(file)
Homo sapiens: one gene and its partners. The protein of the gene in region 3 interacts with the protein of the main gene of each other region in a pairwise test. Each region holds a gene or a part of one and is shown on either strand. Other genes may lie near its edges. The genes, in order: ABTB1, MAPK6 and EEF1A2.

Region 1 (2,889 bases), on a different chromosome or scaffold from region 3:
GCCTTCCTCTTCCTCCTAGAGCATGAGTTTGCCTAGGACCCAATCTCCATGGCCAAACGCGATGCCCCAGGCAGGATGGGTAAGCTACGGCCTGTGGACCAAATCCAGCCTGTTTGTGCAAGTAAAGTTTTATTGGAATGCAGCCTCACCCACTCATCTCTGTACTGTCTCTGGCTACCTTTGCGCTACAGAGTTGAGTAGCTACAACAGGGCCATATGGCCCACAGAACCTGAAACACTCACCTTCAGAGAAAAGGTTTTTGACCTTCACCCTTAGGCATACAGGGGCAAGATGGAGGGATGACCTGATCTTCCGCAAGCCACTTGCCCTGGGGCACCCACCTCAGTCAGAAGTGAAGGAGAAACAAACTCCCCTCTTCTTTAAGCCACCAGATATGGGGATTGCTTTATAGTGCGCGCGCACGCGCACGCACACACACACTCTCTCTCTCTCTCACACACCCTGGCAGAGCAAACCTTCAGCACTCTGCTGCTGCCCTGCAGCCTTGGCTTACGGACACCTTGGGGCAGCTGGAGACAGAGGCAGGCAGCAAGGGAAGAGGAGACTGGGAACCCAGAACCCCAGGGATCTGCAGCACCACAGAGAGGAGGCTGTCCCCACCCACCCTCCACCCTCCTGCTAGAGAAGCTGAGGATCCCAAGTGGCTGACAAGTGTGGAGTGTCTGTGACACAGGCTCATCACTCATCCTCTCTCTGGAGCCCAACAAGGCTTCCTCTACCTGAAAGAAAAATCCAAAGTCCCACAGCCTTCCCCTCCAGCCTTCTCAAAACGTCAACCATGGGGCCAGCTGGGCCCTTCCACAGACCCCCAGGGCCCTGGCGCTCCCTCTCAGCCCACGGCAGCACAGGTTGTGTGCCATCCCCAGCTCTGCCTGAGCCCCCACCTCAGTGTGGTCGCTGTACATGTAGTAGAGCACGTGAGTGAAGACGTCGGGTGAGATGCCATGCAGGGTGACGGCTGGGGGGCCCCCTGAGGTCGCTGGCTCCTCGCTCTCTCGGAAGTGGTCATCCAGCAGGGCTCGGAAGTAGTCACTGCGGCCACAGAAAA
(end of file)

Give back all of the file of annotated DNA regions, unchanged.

Homo sapiens: one gene and its partners. The protein of the gene in region 3 interacts with the protein of the main gene of each other region in a pairwise test. Each region holds a gene or a part of one and is shown on either strand. Other genes may lie near its edges. The genes, in order: ABTB1, MAPK6 and EEF1A2.

Region 1 (2,889 bases), on a different chromosome or scaffold from region 3:
GCCTTCCTCTTCCTCCTAGAGCATGAGTTTGCCTAGGACCCAATCTCCATGGCCAAACGCGATGCCCCAGGCAGGATGGGTAAGCTACGGCCTGTGGACCAAATCCAGCCTGTTTGTGCAAGTAAAGTTTTATTGGAATGCAGCCTCACCCACTCATCTCTGTACTGTCTCTGGCTACCTTTGCGCTACAGAGTTGAGTAGCTACAACAGGGCCATATGGCCCACAGAACCTGAAACACTCACCTTCAGAGAAAAGGTTTTTGACCTTCACCCTTAGGCATACAGGGGCAAGATGGAGGGATGACCTGATCTTCCGCAAGCCACTTGCCCTGGGGCACCCACCTCAGTCAGAAGTGAAGGAGAAACAAACTCCCCTCTTCTTTAAGCCACCAGATATGGGGATTGCTTTATAGTGCGCGCGCACGCGCACGCACACACACACTCTCTCTCTCTCTCACACACCCTGGCAGAGCAAACCTTCAGCACTCTGCTGCTGCCCTGCAGCCTTGGCTTACGGACACCTTGGGGCAGCTGGAGACAGAGGCAGGCAGCAAGGGAAGAGGAGACTGGGAACCCAGAACCCCAGGGATCTGCAGCACCACAGAGAGGAGGCTGTCCCCACCCACCCTCCACCCTCCTGCTAGAGAAGCTGAGGATCCCAAGTGGCTGACAAGTGTGGAGTGTCTGTGACACAGGCTCATCACTCATCCTCTCTCTGGAGCCCAACAAGGCTTCCTCTACCTGAAAGAAAAATCCAAAGTCCCACAGCCTTCCCCTCCAGCCTTCTCAAAACGTCAACCATGGGGCCAGCTGGGCCCTTCCACAGACCCCCAGGGCCCTGGCGCTCCCTCTCAGCCCACGGCAGCACAGGTTGTGTGCCATCCCCAGCTCTGCCTGAGCCCCCACCTCAGTGTGGTCGCTGTACATGTAGTAGAGCACGTGAGTGAAGACGTCGGGTGAGATGCCATGCAGGGTGACGGCTGGGGGGCCCCCTGAGGTCGCTGGCTCCTCGCTCTCTCGGAAGTGGTCATCCAGCAGGGCTCGGAAGTAGTCACTGCGGCCACAGAAAA